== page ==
But, on the egregious scale of 1-10, it was about a six, so we’ll just shrug it off and be happy we weren’t involved. The decision certainly was nothing like the completely absurd disqualification of My Boy Tate in the Say Florida Sandy Stakes at Aqueduct January 9, which was (channeling our inner Bill Walton here) one of the three worst stewards’ decisions in the history of thoroughbred racing.
As for Johnny V., the way he’s been riding, he’ll survive. Now, maybe some of the “have nots” in the jockey’s room will get some breadcrumbs tossed their way. We hit upon this last week, but through Sunday, some of the very capable guys that have been spinning their wheels at the current meeting include Tyler Baze (1-for-47); Joe Bravo (1-for-27) and Drayden Van Dyke (1-for-26).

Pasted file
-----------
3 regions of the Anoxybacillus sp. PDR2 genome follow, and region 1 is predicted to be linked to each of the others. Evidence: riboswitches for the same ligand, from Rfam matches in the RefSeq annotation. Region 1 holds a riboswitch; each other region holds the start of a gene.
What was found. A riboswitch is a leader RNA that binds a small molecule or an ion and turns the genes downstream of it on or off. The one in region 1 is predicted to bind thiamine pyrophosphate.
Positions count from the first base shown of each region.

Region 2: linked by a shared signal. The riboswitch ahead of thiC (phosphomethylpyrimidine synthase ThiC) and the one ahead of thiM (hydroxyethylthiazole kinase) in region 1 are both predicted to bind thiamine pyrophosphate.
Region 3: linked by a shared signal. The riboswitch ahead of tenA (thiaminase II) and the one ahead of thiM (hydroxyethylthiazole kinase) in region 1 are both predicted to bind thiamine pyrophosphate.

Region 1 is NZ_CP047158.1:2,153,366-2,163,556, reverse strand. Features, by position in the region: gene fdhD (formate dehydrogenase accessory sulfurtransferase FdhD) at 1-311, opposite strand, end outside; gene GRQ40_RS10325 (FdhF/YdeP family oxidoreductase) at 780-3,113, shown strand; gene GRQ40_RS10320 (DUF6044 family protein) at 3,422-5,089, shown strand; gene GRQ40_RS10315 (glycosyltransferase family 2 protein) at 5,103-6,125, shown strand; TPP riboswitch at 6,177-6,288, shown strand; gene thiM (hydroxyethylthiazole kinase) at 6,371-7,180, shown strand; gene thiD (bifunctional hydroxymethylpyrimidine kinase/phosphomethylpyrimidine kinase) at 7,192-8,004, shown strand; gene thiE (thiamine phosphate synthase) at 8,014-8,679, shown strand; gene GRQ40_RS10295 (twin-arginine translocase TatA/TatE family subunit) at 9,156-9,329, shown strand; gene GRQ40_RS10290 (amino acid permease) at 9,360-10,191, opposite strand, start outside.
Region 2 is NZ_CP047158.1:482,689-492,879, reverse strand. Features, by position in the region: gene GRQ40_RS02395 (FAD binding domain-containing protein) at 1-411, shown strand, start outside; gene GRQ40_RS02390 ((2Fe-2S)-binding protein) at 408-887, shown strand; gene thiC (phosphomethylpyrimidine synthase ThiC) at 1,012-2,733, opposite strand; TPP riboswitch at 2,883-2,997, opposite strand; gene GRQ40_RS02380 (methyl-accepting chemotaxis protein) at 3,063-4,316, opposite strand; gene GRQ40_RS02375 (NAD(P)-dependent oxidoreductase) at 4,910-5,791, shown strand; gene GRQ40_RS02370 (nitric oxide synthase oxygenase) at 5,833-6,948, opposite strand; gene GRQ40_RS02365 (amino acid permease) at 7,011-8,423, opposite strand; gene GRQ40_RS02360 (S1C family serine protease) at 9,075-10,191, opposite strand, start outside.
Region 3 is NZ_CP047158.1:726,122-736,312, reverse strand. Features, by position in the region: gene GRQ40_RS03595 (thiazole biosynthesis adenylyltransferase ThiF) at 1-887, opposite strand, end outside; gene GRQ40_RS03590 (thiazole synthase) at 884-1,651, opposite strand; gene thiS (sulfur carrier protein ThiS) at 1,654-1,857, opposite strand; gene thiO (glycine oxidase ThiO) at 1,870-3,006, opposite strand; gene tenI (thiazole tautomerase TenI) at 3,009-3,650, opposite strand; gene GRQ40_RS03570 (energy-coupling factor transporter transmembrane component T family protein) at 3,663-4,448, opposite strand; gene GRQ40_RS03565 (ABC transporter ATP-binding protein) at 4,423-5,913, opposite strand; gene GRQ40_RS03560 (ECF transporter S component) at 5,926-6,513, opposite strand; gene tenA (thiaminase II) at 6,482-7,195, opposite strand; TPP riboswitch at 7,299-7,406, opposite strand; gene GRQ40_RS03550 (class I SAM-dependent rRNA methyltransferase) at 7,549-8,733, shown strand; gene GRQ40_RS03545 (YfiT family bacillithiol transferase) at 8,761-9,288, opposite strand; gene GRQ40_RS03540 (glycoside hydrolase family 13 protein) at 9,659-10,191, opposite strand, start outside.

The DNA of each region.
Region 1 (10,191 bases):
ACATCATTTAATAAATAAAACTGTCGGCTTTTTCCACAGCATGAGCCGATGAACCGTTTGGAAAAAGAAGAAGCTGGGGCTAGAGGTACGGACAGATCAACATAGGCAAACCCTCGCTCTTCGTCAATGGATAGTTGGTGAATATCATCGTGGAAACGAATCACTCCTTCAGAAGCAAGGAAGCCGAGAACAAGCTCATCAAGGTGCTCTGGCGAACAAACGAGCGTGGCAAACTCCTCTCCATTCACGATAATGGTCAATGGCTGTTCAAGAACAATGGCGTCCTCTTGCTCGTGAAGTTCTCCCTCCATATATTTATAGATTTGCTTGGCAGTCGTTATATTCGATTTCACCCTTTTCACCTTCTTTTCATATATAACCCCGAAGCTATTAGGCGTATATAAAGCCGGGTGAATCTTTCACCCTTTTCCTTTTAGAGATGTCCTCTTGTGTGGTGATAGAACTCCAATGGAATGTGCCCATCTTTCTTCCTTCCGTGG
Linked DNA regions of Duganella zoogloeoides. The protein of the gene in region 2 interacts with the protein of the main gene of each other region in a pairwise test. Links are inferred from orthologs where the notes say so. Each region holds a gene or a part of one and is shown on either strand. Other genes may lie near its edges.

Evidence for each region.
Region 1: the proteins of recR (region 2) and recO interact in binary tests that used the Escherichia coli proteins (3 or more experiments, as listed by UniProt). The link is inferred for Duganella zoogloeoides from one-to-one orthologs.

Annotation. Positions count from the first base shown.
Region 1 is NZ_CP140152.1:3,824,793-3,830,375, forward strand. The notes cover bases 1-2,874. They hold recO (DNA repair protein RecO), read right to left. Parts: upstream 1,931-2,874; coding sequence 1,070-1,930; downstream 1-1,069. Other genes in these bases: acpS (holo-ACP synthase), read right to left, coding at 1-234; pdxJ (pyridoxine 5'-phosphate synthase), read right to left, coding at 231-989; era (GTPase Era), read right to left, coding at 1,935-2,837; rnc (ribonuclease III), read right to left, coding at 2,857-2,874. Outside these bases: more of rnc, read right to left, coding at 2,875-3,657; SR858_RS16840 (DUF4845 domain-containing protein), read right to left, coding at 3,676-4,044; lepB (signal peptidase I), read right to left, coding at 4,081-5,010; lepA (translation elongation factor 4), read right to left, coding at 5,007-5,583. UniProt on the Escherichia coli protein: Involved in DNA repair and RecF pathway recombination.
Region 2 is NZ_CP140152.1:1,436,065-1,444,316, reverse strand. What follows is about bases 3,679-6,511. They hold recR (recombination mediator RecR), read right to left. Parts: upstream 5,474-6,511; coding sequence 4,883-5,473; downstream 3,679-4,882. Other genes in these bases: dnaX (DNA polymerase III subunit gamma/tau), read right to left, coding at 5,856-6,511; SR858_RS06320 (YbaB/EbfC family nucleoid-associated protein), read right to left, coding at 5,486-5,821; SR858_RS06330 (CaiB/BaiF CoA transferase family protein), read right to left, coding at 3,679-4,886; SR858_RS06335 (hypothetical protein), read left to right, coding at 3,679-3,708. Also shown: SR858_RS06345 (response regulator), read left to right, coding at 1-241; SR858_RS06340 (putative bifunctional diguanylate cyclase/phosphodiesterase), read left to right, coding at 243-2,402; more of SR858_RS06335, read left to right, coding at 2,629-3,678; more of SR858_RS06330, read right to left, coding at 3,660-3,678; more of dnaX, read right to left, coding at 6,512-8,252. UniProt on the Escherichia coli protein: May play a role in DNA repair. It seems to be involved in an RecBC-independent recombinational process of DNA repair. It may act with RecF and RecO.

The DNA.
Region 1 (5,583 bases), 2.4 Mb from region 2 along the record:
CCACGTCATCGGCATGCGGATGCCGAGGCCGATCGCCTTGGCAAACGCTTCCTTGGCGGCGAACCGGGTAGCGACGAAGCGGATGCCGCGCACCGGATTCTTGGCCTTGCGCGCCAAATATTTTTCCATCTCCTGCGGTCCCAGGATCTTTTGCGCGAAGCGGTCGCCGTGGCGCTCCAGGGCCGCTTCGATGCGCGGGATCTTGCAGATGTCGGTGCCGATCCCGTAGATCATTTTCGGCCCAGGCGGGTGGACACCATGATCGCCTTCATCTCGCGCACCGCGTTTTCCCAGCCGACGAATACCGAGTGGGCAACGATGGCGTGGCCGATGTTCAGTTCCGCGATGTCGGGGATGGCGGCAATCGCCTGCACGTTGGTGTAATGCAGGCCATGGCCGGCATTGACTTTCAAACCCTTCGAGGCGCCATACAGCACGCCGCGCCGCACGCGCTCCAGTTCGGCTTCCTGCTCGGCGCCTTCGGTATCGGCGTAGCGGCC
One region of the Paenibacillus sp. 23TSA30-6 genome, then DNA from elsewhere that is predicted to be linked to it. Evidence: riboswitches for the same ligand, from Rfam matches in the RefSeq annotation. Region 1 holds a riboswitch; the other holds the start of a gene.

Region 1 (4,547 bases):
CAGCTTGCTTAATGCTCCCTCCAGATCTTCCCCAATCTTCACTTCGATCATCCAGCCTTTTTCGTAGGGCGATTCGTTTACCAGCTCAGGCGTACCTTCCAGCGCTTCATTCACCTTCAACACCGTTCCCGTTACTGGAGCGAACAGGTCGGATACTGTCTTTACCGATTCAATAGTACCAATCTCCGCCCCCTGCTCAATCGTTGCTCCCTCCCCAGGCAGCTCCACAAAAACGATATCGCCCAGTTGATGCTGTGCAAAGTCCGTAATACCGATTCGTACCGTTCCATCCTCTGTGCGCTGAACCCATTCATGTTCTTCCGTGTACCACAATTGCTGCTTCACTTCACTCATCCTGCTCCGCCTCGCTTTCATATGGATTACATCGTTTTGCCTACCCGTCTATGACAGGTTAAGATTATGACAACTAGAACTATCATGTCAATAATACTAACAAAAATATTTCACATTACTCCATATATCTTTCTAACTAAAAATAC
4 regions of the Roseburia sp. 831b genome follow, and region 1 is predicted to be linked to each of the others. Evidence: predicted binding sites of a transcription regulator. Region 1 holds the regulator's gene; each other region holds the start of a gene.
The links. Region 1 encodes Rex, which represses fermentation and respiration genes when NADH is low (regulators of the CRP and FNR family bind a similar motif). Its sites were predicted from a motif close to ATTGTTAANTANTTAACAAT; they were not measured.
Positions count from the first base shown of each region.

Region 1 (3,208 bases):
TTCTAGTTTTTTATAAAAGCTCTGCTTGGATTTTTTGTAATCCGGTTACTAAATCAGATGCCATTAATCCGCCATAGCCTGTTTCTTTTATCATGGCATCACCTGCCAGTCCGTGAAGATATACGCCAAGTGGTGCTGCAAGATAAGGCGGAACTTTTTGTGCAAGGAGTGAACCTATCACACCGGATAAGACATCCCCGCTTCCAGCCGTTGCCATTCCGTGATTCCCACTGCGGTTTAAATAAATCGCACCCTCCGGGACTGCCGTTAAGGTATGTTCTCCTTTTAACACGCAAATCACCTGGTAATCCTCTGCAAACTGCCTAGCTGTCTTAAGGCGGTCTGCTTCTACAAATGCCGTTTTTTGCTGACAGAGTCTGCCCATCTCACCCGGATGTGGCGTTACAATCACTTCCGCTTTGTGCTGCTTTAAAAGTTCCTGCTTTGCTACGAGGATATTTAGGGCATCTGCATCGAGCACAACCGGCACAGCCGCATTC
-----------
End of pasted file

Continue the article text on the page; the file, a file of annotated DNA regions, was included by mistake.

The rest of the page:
3 - Rated R Superstar may not, in fact, be a superstar, but he’s a really neat older gelding, and it was great to see him secure career victory number 10 (from 57 starts) in the $150,000 Four Season Stakes at Oaklawn Park last Saturday. This was his second added money score in his last three starts and boosted his earning past the $1.2 million mark. The son of Kodiak Kowboy made his first start way back in the summer of 2015 when conditioned by Kenny McPeek and actually was Grade-1 placed as a 2-year-old when finishing third behind Brody’s Cause and Exaggerator in the Breeders’ Futurity at Keeneland.
That Rated R Superstar, at age nine, is still competing (and winning) at a high level is simply remarkable. He’s consistent, too, having finished in the money in seven of his last eight starts, five of which were in stakes races. This was his first outing since September and the punters probably thought he would need the race, which in part explains his 25-1 closing odds. Now, his connections have to consider the $600,000 Razorback H.-G3 at Oaklawn Park February 12. The old guy has tried that race four times in the past without success. Maybe the fifth time will be the charm.